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Are Labor Force Participation Rates Really Non-Stationary? Evidence from Three OECD Countries

  • Zeynel Abidin Özdemir

    (Gazi University)

  • Mehmet Balcýlar

    (Eastern Mediterranean University)

  • Aysýt Tansel

    (Middle East Technical University)

This paper shows that the structural breaks are an important characteristic of the monthly labor force participation rate (LFPR) series of Australia, Canada and the USA. Therefore we allow for endogenously determined multiple structural breaks in the empirical specifications of fractionally integrated ARMA model. The findings indicate that contrary to the previous research the LFPRs of Australia, Canada and the USA are stationary implying that the informational value of the unemployment rates about the behavior of labor markets and the causes of joblessness are useful.

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Paper provided by Turkish Economic Association in its series Working Papers with number 2012/67.

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Length: 20 pages
Date of creation: 2012
Date of revision:
Handle: RePEc:tek:wpaper:2012/67
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  1. Zeynel Abidin Ozdemir & Mehmet Balcilar & Aysit Tansel, 2011. "International Labour Force Participation Rates by Gender: Unit Root or Structural Breaks?," Working Papers 2011/8, Turkish Economic Association.
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  6. Jakob Madsen & Vinod Mishra & Russell Smyth, 2008. "Are Labour Force Participation Rates Non-Stationary? Evidence From 130 Years For G7 Countries ," Australian Economic Papers, Wiley Blackwell, vol. 47(2), pages 166-189, 06.
  7. Robin L. Lumsdaine & David H. Papell, 1997. "Multiple Trend Breaks And The Unit-Root Hypothesis," The Review of Economics and Statistics, MIT Press, vol. 79(2), pages 212-218, May.
  8. I.N. Lobato & N.E. Savin, 1996. "Real and Spurious Long Memory Properties of Stock Market Data," Econometrics 9605004, EconWPA, revised 26 Sep 1996.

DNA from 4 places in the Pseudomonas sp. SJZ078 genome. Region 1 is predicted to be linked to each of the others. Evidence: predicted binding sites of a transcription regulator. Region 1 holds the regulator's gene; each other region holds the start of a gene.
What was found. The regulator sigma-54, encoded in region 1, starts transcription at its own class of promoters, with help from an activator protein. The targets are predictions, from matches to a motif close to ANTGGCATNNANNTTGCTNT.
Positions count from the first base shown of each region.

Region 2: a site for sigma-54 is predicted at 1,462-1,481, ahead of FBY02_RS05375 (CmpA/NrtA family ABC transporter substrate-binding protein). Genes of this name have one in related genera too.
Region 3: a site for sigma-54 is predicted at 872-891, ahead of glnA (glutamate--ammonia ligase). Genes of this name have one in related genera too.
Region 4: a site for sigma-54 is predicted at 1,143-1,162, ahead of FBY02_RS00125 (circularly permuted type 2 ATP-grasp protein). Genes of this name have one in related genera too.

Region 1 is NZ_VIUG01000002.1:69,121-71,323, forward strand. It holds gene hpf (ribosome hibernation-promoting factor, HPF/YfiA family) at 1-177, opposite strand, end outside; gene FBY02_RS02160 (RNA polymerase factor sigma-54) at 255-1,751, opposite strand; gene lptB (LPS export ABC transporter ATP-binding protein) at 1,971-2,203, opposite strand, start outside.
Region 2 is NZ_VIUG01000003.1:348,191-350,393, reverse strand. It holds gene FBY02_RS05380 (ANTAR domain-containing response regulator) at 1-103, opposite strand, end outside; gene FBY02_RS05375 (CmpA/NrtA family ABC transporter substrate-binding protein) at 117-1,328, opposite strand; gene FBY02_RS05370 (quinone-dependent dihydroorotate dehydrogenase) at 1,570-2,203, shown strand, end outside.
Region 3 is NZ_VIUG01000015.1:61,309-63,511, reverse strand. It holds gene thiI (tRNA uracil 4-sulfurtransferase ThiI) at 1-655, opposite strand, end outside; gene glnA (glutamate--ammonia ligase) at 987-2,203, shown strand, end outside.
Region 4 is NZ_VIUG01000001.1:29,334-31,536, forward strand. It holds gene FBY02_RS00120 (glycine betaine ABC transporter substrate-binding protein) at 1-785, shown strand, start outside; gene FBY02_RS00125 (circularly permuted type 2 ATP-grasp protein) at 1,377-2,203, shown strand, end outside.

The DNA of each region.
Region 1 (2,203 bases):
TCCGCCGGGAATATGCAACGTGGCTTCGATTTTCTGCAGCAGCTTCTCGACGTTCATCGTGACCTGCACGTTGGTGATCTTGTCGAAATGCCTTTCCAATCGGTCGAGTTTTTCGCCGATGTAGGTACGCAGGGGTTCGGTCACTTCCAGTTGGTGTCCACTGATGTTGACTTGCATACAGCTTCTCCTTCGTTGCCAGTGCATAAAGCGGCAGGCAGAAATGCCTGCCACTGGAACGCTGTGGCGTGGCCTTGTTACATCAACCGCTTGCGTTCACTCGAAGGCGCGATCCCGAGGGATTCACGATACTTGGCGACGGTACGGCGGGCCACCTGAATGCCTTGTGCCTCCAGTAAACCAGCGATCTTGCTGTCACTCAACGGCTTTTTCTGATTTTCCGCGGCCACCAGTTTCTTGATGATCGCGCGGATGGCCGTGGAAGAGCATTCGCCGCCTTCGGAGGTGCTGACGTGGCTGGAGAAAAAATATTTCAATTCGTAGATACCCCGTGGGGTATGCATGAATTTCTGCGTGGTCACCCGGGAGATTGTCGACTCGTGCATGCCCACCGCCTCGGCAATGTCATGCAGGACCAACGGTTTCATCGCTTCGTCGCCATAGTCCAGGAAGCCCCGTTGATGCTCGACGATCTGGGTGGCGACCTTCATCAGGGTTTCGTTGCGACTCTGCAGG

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  10. Anderson, Patricia M & Gustman, Alan L & Steinmeier, Thomas L, 1999. "Trends in Male Labor Force Participation and Retirement: Some Evidence on the Role of Pensions and Social Security in the 1970s and 1980s," Journal of Labor Economics, University of Chicago Press, vol. 17(4), pages 757-83, October.
  11. Gustavsson, Magnus & Osterholm, Par, 2006. "The informational value of unemployment statistics: A note on the time series properties of participation rates," Economics Letters, Elsevier, vol. 92(3), pages 428-433, September.
  12. Lobato, Ignacio N & Savin, N E, 1998. "Real and Spurious Long-Memory Properties of Stock-Market Data: Reply," Journal of Business & Economic Statistics, American Statistical Association, vol. 16(3), pages 280-83, July.
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  15. Perron, Pierre & Vogelsang, Timothy J, 1992. "Nonstationarity and Level Shifts with an Application to Purchasing Power Parity," Journal of Business & Economic Statistics, American Statistical Association, vol. 10(3), pages 301-20, July.
  16. Engle, Robert F & Smith, Aaron, 1998. "Stochastic Permanent Breaks," University of California at San Diego, Economics Working Paper Series qt99v0s0zx, Department of Economics, UC San Diego.
  17. Granger, Clive W.J. & Hyung, Namwon, 1999. "Occasional Structural Breaks and Long Memory," University of California at San Diego, Economics Working Paper Series qt4d60t4jh, Department of Economics, UC San Diego.
  18. Anindya Banerjee & Robin L. Lumsdaine & James H. Stock, 1990. "Recursive and Sequential Tests of the Unit Root and Trend Break Hypothesis: Theory and International Evidence," NBER Working Papers 3510, National Bureau of Economic Research, Inc.
  19. Hidalgo, Javier & Robinson, Peter M., 1996. "Testing for structural change in a long-memory environment," Journal of Econometrics, Elsevier, vol. 70(1), pages 159-174, January.
  20. Gil-Alana, L. A. & Robinson, P. M., 1997. "Testing of unit root and other nonstationary hypotheses in macroeconomic time series," Journal of Econometrics, Elsevier, vol. 80(2), pages 241-268, October.
  21. Kapetanios, George & Shin, Yongcheol & Snell, Andy, 2003. "Testing for a unit root in the nonlinear STAR framework," Journal of Econometrics, Elsevier, vol. 112(2), pages 359-379, February.
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